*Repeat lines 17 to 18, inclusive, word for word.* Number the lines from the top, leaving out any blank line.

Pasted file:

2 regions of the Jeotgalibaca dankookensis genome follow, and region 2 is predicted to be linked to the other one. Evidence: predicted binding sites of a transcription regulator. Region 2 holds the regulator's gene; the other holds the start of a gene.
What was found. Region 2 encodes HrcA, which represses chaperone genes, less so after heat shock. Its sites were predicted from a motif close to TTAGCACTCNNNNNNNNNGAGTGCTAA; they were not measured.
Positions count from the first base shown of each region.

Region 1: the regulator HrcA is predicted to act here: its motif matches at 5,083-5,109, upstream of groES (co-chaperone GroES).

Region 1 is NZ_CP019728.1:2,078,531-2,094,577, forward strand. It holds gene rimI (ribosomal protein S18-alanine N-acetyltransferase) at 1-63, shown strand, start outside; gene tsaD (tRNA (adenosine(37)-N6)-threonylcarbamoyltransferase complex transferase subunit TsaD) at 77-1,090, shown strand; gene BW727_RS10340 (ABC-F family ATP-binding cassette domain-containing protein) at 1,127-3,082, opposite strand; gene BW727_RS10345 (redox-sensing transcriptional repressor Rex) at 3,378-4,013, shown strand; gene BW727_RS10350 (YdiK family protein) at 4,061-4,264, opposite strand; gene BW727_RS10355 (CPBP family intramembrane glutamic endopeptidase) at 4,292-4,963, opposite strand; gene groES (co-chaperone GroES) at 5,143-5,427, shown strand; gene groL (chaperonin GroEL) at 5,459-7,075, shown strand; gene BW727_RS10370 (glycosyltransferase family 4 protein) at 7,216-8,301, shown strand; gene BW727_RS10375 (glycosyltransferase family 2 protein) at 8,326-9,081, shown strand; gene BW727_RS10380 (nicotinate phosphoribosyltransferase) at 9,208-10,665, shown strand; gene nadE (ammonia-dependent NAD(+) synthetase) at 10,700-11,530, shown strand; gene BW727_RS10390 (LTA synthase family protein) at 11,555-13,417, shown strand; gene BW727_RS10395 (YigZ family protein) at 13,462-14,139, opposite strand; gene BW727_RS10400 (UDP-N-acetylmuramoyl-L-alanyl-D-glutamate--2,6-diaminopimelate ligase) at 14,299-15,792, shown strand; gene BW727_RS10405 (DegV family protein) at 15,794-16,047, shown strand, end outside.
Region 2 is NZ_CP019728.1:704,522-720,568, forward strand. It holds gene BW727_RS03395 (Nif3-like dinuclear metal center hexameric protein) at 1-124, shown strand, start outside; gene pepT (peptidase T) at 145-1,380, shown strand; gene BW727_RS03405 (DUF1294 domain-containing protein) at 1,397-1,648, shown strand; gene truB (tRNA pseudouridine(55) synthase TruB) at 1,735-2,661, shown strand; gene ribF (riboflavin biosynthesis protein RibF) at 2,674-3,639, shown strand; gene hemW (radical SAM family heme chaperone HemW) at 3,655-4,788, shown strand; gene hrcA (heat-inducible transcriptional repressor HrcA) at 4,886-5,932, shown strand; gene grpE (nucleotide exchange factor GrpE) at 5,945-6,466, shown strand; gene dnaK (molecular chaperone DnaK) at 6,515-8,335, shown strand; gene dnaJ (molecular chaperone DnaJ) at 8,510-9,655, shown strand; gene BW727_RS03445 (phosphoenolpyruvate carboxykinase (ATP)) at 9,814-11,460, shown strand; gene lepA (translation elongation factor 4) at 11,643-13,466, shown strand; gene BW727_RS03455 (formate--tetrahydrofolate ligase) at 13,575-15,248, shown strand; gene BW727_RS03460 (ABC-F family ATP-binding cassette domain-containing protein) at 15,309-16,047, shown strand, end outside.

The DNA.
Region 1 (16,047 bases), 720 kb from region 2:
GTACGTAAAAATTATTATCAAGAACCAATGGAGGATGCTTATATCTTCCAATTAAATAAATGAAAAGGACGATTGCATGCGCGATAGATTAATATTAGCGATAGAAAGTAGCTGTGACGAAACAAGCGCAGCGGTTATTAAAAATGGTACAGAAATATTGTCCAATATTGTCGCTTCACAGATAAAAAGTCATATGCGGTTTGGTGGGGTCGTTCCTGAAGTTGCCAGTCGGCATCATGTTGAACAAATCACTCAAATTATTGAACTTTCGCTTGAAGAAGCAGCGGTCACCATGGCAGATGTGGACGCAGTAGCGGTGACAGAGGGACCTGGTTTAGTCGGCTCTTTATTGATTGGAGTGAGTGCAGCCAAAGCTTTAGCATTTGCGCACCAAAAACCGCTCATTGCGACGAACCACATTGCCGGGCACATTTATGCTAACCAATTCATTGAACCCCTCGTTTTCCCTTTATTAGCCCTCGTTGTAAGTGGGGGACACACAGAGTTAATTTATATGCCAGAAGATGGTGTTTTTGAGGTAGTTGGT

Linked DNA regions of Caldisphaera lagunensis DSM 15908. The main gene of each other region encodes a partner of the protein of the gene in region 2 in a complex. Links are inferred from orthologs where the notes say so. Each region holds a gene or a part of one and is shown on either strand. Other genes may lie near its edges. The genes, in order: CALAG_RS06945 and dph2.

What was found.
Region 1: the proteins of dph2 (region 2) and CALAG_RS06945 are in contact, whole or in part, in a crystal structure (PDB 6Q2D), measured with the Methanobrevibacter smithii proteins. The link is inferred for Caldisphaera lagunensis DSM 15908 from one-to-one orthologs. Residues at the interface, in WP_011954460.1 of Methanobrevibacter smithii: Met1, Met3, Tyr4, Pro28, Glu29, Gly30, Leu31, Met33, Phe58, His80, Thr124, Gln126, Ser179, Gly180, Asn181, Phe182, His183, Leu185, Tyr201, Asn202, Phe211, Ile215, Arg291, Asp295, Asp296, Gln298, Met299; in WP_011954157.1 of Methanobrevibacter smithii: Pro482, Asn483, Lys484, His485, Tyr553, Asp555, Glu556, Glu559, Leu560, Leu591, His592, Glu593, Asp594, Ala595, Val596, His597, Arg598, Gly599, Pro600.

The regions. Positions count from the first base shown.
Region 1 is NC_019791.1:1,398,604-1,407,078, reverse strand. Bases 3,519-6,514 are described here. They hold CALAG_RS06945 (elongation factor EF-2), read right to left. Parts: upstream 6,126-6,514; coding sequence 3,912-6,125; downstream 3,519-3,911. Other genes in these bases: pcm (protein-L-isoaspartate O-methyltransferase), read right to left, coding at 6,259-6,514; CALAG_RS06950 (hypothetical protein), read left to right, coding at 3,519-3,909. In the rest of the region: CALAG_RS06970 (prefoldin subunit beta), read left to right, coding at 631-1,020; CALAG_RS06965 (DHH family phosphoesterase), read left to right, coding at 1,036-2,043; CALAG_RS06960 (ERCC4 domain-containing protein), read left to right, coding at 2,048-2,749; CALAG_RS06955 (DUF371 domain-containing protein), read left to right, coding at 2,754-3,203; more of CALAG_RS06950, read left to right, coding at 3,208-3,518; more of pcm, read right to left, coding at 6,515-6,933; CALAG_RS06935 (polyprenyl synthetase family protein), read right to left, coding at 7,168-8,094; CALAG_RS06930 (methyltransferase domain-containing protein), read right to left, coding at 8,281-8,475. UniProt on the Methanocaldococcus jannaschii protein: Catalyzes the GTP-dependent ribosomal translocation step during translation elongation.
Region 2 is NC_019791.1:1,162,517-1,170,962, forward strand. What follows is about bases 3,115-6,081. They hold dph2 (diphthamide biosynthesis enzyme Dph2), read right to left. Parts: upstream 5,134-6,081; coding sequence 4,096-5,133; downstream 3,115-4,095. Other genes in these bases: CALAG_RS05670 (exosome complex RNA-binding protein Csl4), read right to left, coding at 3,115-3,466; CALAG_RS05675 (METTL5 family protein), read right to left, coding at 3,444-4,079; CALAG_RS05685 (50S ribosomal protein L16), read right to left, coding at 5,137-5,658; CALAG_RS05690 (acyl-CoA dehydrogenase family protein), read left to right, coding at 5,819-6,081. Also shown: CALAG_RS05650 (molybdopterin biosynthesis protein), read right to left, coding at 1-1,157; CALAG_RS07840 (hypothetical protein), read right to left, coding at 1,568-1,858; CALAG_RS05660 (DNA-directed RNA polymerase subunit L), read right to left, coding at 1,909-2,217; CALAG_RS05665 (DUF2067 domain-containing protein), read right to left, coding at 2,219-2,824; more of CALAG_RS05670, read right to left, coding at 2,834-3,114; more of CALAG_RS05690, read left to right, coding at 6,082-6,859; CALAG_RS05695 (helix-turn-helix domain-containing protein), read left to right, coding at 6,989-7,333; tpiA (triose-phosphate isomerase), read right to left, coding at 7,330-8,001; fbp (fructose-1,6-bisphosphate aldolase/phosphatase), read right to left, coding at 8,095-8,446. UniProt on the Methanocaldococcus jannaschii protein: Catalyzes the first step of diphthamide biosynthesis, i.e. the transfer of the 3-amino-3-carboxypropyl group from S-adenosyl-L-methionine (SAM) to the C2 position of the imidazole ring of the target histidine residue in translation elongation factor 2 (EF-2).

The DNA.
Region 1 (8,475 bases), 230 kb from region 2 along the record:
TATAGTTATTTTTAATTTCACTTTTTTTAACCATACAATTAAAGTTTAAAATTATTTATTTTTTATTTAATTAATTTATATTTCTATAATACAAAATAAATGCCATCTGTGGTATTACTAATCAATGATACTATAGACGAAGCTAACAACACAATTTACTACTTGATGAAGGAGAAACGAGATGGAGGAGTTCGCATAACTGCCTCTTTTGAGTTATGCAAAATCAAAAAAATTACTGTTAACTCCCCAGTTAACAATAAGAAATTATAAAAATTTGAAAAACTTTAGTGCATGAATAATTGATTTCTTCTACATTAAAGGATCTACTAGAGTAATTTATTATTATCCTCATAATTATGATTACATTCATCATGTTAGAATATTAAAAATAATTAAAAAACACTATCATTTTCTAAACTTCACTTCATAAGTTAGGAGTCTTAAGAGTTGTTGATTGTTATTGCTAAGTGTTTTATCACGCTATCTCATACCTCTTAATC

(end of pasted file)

Region 1 (8,475 bases), 230 kb from region 2 along the record:
TATAGTTATTTTTAATTTCACTTTTTTTAACCATACAATTAAAGTTTAAAATTATTTATTTTTTATTTAATTAATTTATATTTCTATAATACAAAATAAATGCCATCTGTGGTATTACTAATCAATGATACTATAGACGAAGCTAACAACACAATTTACTACTTGATGAAGGAGAAACGAGATGGAGGAGTTCGCATAACTGCCTCTTTTGAGTTATGCAAAATCAAAAAAATTACTGTTAACTCCCCAGTTAACAATAAGAAATTATAAAAATTTGAAAAACTTTAGTGCATGAATAATTGATTTCTTCTACATTAAAGGATCTACTAGAGTAATTTATTATTATCCTCATAATTATGATTACATTCATCATGTTAGAATATTAAAAATAATTAAAAAACACTATCATTTTCTAAACTTCACTTCATAAGTTAGGAGTCTTAAGAGTTGTTGATTGTTATTGCTAAGTGTTTTATCACGCTATCTCATACCTCTTAATC